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Sunscreen protects against UV damage and premature aging.

A QUIKTOX primer on how skin ages and what you can do to help take care of your skin along the way.

Contents

Botox Sunscreen

A QUIKTOX primer on how skin ages and what you can do to help take care of your skin along the way.

Contents

How Wrinkles Form

Movement 1

1

Tox

Movement

Natural muscle movements in the face over time convert temporary creasing in the skin to permanent lines.

Collagen

2

Retinoids

Collagen Loss

As we get older, the body naturally begins to produce less collagen, a structural protein critical to the health and elasticity of the skin.
UV Damage

3

Sunscreen

UV Damage

Exposure to UV radiation from the sun accounts for  *80% of facial aging*  by directly degrading collagen in the skin.

UV damages the skin

UV A UV B Botox 1
Sunlight contains two forms of ultraviolet (UV) light that damage our skin, UV-A and UV-B rays.
UV A Botox
UV-A rays cause skin damage that leads to premature skin aging, wrinkles, and tanning.
UV B Botox
UV-B radiation damages collagen and elastin, and drives the wrinkled appearance of sun-exposed skin, along with playing a key role in developing skin cancer.
Botox Exposure
Premature aging from sun exposure starts within 3-5 minutes of being outside, well before you’d notice a burn forming, even when cloudy and cold! Sunscreen and sun avoidance are critical in preventing photoaging.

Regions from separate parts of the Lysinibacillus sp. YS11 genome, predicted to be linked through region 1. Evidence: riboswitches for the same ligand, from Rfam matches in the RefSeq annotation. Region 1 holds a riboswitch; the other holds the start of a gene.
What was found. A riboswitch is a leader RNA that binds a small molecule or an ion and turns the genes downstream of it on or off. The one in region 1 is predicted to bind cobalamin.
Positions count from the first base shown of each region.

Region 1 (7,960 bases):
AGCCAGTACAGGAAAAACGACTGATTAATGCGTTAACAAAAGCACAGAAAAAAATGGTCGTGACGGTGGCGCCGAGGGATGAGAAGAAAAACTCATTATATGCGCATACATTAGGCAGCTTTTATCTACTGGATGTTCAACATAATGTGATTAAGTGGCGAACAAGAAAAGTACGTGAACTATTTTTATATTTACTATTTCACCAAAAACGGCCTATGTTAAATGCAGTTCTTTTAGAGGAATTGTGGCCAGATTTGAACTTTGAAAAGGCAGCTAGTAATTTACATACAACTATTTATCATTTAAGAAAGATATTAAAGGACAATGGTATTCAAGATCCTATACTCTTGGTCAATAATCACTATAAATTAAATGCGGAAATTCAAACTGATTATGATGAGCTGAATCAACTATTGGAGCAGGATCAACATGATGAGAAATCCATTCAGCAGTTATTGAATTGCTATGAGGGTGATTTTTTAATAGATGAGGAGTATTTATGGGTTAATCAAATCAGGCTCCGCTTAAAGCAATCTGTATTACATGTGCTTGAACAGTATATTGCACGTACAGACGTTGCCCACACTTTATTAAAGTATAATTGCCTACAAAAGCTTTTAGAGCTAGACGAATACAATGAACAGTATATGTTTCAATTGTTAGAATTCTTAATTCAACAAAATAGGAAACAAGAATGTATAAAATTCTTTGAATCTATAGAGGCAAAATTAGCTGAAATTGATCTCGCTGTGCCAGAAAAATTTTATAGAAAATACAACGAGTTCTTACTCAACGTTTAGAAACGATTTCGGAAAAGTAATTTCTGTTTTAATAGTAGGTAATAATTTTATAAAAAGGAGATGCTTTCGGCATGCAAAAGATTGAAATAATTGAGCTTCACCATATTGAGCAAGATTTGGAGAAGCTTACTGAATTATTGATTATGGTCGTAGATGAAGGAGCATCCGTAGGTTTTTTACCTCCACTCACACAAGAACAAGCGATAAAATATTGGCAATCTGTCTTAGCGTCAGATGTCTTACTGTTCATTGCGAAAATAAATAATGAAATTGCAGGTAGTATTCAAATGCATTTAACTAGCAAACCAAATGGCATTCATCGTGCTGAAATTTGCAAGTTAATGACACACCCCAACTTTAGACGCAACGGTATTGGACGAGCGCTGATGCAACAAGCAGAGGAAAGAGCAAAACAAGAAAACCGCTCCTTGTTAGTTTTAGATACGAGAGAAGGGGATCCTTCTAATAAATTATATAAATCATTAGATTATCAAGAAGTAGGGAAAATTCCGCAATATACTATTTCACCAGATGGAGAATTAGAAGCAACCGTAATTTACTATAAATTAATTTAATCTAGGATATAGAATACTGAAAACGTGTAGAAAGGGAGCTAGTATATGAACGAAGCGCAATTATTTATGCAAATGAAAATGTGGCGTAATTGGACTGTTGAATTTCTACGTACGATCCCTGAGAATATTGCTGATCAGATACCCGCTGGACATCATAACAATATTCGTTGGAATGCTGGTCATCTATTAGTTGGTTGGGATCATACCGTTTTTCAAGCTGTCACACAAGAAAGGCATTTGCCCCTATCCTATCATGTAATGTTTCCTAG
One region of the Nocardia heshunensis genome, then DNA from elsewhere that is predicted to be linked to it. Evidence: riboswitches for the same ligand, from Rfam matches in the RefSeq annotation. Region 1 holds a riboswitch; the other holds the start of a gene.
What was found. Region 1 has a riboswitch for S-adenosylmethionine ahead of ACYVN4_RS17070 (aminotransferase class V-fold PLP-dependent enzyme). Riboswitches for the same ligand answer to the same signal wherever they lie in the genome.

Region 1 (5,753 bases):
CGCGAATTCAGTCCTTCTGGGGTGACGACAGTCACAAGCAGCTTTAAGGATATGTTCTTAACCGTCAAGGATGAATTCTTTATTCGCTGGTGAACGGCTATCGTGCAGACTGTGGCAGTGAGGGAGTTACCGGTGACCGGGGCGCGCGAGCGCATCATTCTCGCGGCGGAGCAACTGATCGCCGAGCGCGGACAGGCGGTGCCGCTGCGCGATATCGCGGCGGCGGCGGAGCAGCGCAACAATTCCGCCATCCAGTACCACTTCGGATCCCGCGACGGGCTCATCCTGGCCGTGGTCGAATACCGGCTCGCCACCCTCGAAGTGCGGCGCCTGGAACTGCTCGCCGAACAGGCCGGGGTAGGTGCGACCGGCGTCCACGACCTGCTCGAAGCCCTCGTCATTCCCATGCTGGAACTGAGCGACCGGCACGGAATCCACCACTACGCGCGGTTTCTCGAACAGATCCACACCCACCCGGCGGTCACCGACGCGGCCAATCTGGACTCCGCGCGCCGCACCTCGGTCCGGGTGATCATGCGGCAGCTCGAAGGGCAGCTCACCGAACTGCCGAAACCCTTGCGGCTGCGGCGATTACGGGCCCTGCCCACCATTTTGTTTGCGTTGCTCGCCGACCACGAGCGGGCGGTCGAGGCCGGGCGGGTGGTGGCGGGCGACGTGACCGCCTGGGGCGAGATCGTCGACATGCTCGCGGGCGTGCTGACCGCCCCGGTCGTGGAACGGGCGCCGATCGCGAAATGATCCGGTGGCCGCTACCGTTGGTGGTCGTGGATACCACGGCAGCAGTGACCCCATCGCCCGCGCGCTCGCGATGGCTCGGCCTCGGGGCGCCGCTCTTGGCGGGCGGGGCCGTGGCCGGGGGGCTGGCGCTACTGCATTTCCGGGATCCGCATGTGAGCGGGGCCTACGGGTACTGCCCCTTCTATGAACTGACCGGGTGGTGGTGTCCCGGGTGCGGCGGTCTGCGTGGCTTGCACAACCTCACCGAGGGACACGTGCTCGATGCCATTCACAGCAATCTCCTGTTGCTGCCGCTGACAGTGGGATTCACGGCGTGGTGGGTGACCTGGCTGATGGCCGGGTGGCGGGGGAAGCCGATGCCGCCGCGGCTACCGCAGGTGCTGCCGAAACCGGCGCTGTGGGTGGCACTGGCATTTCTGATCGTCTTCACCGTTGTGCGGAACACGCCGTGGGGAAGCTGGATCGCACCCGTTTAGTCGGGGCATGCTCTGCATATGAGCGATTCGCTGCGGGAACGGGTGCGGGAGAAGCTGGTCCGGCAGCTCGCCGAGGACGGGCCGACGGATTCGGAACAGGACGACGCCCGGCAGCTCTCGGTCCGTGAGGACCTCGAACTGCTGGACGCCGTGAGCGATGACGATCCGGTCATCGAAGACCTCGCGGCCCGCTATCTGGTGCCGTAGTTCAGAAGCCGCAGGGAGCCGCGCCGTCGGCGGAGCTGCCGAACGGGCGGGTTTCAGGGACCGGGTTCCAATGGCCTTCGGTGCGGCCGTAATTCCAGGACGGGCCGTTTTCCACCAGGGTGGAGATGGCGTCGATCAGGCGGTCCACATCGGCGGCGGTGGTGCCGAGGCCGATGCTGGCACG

Sunscreen is essential
in protecting against UV light.

Broad spectrum

Even with high SPF, a sunscreen that isn’t broad spectrum doesn’t protect from all UV-A rays, meaning you’ll be susceptible to premature skin aging.

Mineral Filters

Physical (or Mineral) filters such as zinc oxide or titanium dioxide reflect UV rays instead of absorbing like chemical filters. Chemical filter-based sunscreens have been found to absorb into the bloodstream at higher than FDA-recommended concentrations. While more study is required to fully understand the effects, we recommend going with a mineral filter-based sunscreen.

SPF 30-50

SPF indicates the level of protection your sunscreen will bring you from UV exposure. When you get to higher than SPF 50, it doesn’t statistically increase your UVB protection and may actually pose a health risk! A SPF 30–50 is ideal even if you’re more prone to burning.
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